On Anger

Note: This post was originally published May 19, 2017.

Over the last not-quite-thirty years, my epilepsy has inspired a number of emotions in me. I’ve always been able to talk about it rationally, but how I’ve felt about it has been another thing altogether. At first, and for maybe five or six years, my predominant emotion was fear. I begged God, pleaded with him, not to give me another seizure.  When I felt one coming on, I groaned my “No” and looked up to the heavens, hoping maybe this time it would pass.

A picture of a scared-looking kitten.
Basically, this was me most of the time.

That didn’t work so well. And after some years, I moved on to anger. Anger at my brain. Anger at the universe. At God. Why did it have to be me? I wondered. Why did I have to be the one to deal with the pills, testing, side effects, lack of driving, and on and on? I was upset even thinking about the possibility of having a seizure.

Of course that didn’t help the seizures either, or my overall happiness. And so after another few years, I arrived at the next stage: resignation. I decided to just say “It is what it is” to the universe, and let things happen. Funnily enough, that actually worked. I was less stressed about whether I’d get a seizure, and so I got fewer. I’ve had no generalized seizures in a dozen years, and I’ve had only a few focal seizures a year for as long as I can remember.


I had a seizure on March 20. Then another on April 24. Both were probably related to sleep issues. Both were focal seizures, but still. I’ve gone off driving. I’m really watching my sleep. I’m meticulously staying away from caffeine. And I’m angry again. I was doing so well. I was doing everything I was supposed to. This was UNDER CONTROL. Why me? Why now?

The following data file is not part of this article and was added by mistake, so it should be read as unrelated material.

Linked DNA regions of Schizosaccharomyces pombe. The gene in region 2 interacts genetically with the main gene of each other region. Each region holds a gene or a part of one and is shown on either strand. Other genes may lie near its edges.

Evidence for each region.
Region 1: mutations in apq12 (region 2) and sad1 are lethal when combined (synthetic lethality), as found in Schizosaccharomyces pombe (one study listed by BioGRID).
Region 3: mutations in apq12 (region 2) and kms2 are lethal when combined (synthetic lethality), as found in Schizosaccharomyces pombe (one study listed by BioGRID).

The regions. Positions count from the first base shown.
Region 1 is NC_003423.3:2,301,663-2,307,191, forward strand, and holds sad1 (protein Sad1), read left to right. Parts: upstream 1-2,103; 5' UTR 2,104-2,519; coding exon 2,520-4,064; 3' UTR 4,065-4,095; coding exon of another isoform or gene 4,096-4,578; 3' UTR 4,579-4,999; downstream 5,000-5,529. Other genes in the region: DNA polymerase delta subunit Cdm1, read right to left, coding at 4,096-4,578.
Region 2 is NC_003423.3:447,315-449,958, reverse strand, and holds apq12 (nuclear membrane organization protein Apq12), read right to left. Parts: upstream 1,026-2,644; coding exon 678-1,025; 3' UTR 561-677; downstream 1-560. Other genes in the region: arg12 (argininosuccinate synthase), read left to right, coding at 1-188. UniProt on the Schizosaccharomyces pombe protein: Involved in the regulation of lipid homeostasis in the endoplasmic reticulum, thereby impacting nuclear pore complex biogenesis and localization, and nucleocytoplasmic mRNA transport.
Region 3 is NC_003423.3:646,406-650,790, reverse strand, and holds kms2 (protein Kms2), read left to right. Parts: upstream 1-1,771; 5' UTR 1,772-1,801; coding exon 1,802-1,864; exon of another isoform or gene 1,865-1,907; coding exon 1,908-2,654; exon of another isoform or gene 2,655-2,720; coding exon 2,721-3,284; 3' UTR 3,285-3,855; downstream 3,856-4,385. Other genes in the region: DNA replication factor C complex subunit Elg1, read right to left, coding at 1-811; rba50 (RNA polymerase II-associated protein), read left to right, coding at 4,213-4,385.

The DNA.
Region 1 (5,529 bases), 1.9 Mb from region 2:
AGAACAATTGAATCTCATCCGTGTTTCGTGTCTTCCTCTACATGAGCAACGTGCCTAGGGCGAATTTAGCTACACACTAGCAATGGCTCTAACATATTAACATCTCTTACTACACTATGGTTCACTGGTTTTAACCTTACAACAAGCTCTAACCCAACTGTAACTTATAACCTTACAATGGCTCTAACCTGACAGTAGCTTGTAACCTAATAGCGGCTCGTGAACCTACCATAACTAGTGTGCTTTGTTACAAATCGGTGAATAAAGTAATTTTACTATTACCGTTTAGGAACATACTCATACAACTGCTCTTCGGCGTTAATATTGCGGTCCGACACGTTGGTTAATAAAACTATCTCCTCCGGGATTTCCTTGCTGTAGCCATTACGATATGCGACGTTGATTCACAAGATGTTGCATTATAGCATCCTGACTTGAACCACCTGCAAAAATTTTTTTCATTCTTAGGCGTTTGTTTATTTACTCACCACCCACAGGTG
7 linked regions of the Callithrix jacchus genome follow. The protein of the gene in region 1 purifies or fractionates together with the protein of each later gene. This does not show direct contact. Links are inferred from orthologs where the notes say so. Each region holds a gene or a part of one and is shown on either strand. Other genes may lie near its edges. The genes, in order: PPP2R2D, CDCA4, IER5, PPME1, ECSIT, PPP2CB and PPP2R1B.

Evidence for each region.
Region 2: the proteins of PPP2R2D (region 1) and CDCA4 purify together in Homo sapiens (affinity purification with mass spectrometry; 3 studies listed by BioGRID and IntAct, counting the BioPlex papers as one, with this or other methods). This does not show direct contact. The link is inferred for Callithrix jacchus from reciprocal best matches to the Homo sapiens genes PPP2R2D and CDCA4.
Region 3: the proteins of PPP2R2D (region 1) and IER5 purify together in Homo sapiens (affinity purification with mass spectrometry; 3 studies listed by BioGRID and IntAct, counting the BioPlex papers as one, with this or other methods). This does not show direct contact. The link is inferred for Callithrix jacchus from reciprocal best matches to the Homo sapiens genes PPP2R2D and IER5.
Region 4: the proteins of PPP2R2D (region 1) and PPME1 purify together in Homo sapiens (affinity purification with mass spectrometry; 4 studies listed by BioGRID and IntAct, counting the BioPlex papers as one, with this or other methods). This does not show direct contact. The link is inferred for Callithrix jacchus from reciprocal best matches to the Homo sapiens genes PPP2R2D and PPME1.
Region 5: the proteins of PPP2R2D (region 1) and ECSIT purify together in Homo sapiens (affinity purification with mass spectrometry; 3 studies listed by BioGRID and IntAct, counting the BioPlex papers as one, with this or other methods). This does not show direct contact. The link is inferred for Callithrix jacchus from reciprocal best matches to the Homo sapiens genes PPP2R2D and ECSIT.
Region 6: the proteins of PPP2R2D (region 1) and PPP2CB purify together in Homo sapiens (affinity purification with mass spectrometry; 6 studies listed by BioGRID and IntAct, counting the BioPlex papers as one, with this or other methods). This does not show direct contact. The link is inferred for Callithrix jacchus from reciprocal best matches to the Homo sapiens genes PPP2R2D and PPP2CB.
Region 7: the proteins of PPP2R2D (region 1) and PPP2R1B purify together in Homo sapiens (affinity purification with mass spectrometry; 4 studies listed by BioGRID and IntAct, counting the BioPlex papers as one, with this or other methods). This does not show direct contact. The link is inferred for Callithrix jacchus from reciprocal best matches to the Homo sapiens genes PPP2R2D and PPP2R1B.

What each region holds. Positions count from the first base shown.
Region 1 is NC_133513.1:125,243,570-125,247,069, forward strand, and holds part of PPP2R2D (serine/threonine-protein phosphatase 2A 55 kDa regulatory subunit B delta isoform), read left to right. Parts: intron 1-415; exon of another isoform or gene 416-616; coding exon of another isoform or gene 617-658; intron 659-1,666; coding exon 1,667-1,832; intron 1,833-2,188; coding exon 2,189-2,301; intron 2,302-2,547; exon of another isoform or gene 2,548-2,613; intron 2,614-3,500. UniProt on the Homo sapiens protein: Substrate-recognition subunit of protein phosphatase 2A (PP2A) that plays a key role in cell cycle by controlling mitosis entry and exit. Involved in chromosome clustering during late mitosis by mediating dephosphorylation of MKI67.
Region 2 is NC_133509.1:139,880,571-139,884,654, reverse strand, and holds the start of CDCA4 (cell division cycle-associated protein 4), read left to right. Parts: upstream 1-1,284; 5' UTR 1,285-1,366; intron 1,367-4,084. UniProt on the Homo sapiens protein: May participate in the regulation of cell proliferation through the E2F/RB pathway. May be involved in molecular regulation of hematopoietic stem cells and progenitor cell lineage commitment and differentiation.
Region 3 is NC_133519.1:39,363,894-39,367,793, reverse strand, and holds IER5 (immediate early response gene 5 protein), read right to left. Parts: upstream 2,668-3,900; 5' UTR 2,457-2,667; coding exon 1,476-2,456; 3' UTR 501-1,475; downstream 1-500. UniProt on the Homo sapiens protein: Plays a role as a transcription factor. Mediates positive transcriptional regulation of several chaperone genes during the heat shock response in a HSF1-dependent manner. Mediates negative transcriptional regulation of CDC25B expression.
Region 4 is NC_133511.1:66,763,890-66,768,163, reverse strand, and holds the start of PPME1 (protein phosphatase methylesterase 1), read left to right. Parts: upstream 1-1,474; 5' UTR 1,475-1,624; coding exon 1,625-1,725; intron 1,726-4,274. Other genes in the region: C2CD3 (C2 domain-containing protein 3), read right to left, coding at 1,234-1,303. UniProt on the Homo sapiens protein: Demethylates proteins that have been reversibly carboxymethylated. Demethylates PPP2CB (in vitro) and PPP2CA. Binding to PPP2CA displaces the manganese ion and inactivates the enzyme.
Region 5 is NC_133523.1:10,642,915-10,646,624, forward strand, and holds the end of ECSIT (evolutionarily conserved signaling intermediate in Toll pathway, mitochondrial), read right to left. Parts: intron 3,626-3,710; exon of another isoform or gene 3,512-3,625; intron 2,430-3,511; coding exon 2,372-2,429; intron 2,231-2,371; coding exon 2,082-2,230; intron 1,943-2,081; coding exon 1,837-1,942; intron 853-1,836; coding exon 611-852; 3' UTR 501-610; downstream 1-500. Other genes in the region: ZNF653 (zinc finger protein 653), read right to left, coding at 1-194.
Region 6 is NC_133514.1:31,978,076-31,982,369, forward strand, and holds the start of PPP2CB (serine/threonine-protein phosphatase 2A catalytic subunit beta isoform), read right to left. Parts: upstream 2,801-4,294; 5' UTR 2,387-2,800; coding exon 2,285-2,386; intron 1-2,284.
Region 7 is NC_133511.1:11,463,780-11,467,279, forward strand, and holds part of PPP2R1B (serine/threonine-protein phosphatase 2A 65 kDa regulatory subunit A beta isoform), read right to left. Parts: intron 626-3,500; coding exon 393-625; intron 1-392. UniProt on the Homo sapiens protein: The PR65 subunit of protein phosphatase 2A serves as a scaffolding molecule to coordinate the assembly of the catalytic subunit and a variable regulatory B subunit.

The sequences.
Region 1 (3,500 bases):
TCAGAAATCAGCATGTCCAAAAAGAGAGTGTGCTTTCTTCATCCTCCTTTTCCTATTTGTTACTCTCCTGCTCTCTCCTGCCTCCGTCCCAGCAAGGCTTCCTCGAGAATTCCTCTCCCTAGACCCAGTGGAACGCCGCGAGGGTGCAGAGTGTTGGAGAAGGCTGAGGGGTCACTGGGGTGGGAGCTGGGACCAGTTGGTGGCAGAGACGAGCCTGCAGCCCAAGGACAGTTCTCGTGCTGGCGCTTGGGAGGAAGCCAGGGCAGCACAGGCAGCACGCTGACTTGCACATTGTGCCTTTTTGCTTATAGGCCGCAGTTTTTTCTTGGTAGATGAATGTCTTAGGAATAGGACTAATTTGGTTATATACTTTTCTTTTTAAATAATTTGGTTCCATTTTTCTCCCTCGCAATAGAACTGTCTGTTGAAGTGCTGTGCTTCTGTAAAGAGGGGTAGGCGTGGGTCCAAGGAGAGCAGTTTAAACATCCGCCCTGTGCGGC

Rationally, of course, I know there aren’t really answers to these questions. Like I said, I’ve always been able to talk rationally about epilepsy. But DAMMIT DAMMIT DAMMIT. This is just not right. I feel like I can’t do anything anymore. Can’t drive, don’t feel completely comfortable with the idea of walking out by myself—I’ve even started cooking things on the back burner. Which, in turn, makes me feel … pretty much like everyone else who has epilepsy, right? Yeah, I guess. I’ve suddenly started running up against real limits again, and I don’t like it.

I guess anger has its uses. I don’t like it. But it does help me realize that I have epilepsy, and that (as my wife says) “This is serious business!” I’ll keep taking care of myself. I’ll do the six-month driving privilege suspension. I’ll keep sleeping safe, and cooking safe. That doesn’t mean I’ll like it, or be at peace with it. But I’ll do it.

Eventually, when I don’t need it anymore, I’ll probably lose the anger. But for now, I’ll be angry. I’ll be upset. And I’ll be safe.

Will I be well? As I’ve said before…

Well enough.

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